Getting Funkier as You Get Older
Gavin Friday was born in Dublin on October 8, 1959 and founded the band Virgin Prunes in 1977. In 1986 Gavin briefly abandoned music to paint, which culminated in the 1988 exhibition entitled ‘I didn’t come up the Liffey in a bubble’ at Dublin’s Hendriks Gallery. From 1987 to 2005 Friday composed and performed with pianist Maurice Roycroft (The Man Seezer). ‘Each Man Kills the Thing He Loves’ (1989), their compelling moody debut produced by Hal Willner, explored the world of Brel (whose song ‘Next’ is covered on the album), Piaf, Brecht and Weill. The follow up was 1992’s ‘Adam ‘N’ Eve.’
In Summer 1999, Gavin travelled to Kosovo on behalf of the charity Concern, to film a documentary highlighting to plight of Kosovan refugees. ‘Artists for Kosovo’, a slide-show of work by renowned Irish artists set to Friday/Seezer music opened in Dublin’s Temple Bar. Later that year the video documentary ‘Three Wishes For Kosovo’ was completed and Gavin’s children’s charity project for Kosovo, ‘Muc the flying piggy bank’ was launched. The project encouraged kids in schools around Ireland to set up their own collections for the charity.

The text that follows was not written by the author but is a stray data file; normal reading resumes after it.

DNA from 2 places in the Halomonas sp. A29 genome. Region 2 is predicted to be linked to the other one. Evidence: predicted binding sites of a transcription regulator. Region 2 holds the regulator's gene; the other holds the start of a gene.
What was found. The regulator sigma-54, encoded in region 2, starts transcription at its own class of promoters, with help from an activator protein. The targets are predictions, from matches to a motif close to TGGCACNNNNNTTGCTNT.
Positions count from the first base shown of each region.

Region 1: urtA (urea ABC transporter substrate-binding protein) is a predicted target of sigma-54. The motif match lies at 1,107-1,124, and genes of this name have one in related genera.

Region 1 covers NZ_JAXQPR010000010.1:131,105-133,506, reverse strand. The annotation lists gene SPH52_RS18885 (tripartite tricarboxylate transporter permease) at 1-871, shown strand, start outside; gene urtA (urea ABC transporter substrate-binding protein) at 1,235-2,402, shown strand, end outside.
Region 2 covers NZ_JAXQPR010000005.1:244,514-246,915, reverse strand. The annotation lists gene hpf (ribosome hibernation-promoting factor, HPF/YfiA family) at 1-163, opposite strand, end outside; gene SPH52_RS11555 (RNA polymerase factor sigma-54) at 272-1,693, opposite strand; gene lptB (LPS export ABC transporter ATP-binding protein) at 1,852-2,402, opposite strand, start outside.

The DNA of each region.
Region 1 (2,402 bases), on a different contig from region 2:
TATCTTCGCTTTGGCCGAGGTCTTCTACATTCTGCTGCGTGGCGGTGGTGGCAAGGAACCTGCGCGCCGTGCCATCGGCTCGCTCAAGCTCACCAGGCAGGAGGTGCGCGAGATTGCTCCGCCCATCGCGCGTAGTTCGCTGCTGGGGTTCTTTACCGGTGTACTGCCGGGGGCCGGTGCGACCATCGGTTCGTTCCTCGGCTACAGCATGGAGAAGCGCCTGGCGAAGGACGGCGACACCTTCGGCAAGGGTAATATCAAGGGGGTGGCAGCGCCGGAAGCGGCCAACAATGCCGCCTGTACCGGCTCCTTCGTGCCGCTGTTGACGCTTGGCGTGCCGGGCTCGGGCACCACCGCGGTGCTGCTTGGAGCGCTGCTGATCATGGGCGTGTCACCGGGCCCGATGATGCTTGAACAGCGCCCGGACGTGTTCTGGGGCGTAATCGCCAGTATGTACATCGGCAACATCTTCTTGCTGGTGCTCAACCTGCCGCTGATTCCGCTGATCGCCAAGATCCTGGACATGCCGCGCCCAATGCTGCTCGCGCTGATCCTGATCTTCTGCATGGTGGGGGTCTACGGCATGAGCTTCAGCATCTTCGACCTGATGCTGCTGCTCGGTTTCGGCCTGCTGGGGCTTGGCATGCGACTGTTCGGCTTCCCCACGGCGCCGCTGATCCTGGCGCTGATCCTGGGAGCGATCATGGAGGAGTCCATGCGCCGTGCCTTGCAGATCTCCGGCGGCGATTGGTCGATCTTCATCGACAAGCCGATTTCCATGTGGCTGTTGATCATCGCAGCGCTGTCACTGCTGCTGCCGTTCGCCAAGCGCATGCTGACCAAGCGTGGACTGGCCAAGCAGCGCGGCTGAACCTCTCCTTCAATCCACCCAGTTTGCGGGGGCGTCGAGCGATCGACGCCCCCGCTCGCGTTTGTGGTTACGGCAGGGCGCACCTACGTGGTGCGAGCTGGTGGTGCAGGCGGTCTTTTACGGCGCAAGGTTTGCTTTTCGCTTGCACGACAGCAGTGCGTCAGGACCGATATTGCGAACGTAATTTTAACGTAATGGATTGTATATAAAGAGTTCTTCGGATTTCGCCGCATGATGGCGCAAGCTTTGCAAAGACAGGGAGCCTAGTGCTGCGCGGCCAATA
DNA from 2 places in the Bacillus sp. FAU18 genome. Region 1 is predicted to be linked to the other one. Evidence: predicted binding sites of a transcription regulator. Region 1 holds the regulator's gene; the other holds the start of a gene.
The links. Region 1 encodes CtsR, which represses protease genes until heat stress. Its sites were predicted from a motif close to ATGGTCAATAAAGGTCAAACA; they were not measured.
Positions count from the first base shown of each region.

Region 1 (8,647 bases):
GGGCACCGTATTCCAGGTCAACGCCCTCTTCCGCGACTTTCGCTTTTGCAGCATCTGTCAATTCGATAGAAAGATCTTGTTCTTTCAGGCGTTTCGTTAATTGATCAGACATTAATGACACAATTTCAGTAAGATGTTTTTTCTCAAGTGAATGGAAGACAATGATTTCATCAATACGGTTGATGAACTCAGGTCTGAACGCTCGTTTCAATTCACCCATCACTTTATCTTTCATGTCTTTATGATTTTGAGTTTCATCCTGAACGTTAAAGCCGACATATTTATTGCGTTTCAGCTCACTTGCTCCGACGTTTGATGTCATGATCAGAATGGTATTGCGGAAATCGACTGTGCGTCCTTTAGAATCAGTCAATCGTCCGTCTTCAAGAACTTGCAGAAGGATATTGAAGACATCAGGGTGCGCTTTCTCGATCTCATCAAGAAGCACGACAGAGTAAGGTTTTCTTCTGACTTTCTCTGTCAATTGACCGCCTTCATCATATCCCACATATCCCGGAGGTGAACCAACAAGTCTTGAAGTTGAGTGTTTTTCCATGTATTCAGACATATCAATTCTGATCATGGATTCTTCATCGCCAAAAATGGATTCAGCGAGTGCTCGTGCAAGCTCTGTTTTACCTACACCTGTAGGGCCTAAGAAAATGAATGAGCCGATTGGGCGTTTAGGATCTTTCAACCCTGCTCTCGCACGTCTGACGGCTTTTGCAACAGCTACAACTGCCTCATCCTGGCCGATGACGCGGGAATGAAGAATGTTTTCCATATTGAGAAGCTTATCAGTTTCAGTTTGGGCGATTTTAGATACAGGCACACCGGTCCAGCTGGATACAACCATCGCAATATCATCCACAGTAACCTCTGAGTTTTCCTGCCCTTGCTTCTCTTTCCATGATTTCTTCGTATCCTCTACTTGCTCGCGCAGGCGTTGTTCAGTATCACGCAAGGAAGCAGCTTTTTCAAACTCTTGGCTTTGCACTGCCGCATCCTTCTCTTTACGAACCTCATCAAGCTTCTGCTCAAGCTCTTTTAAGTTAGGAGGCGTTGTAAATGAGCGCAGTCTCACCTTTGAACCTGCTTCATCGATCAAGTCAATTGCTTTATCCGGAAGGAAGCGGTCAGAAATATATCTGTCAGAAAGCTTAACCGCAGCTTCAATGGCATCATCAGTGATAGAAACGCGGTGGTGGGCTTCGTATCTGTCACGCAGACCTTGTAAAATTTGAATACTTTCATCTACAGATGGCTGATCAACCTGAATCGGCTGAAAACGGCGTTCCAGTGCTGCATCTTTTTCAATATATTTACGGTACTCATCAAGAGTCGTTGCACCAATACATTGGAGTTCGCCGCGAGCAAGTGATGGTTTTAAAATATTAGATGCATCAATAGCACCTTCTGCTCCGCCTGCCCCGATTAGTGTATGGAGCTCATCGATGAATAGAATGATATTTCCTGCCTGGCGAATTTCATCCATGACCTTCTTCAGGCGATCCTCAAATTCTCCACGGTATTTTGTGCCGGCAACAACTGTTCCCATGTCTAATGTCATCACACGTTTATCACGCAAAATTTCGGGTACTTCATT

Gavin Friday's film work includes the songs written with Bono for the popular 1993 film ‘In the Name of the Father’. They recorded the title track as well as the Sinead O’Connor sung hit ‘You Made Me the Thief of Your Heart’. In 1996 Friday and Seezer contributed the song ‘Angel’ to the ‘Romeo + Juliet’ soundtrack and wrote their first piece of score for the Australian film ‘Angel Baby’. His subsequent film scores have included ‘The Boxer’ (1998), ‘Disco Pigs’ (2001) and ‘In America’ (2002). In late 2005, Friday and Seezer teamed up with legendary producer Quincy Jones to score the Jim Sheridan directed 50 Cent biopic ‘Get Rich or Die Trying.’ Gavin also performed the surreal and personal one man show ‘I Didn’t Come up the Liffey in a Bubble’ at the Dublin Fringe Festival.
Gavin Friday is currently working on his fourth solo album with writing partner Herb Macken
Question: Who are you wearing?
Gavin Friday: What am I wearing? I'm wearing a very funky pair of shoes. Shall I show you them? Even the cameraman here beside me commented. Can you see them? Yeah. As I'm getting older, I'm getting funkier. So that's what I'm wearing. Funky shoes.
Recorded on: October 1, 2009
Gavin Friday shows off his funky shoes.
Explore how alcohol affects your brain, from the first sip at the bar to life-long drinking habits.
- Alcohol is the world's most popular drug and has been a part of human culture for at least 9,000 years.
- Alcohol's effects on the brain range from temporarily limiting mental activity to sustained brain damage, depending on levels consumed and frequency of use.
- Understanding how alcohol affects your brain can help you determine what drinking habits are best for you.
If you want to know what makes a Canadian lynx a Canadian lynx a team of DNA sequencers has figured that out.
- A team at UMass Amherst recently sequenced the genome of the Canadian lynx.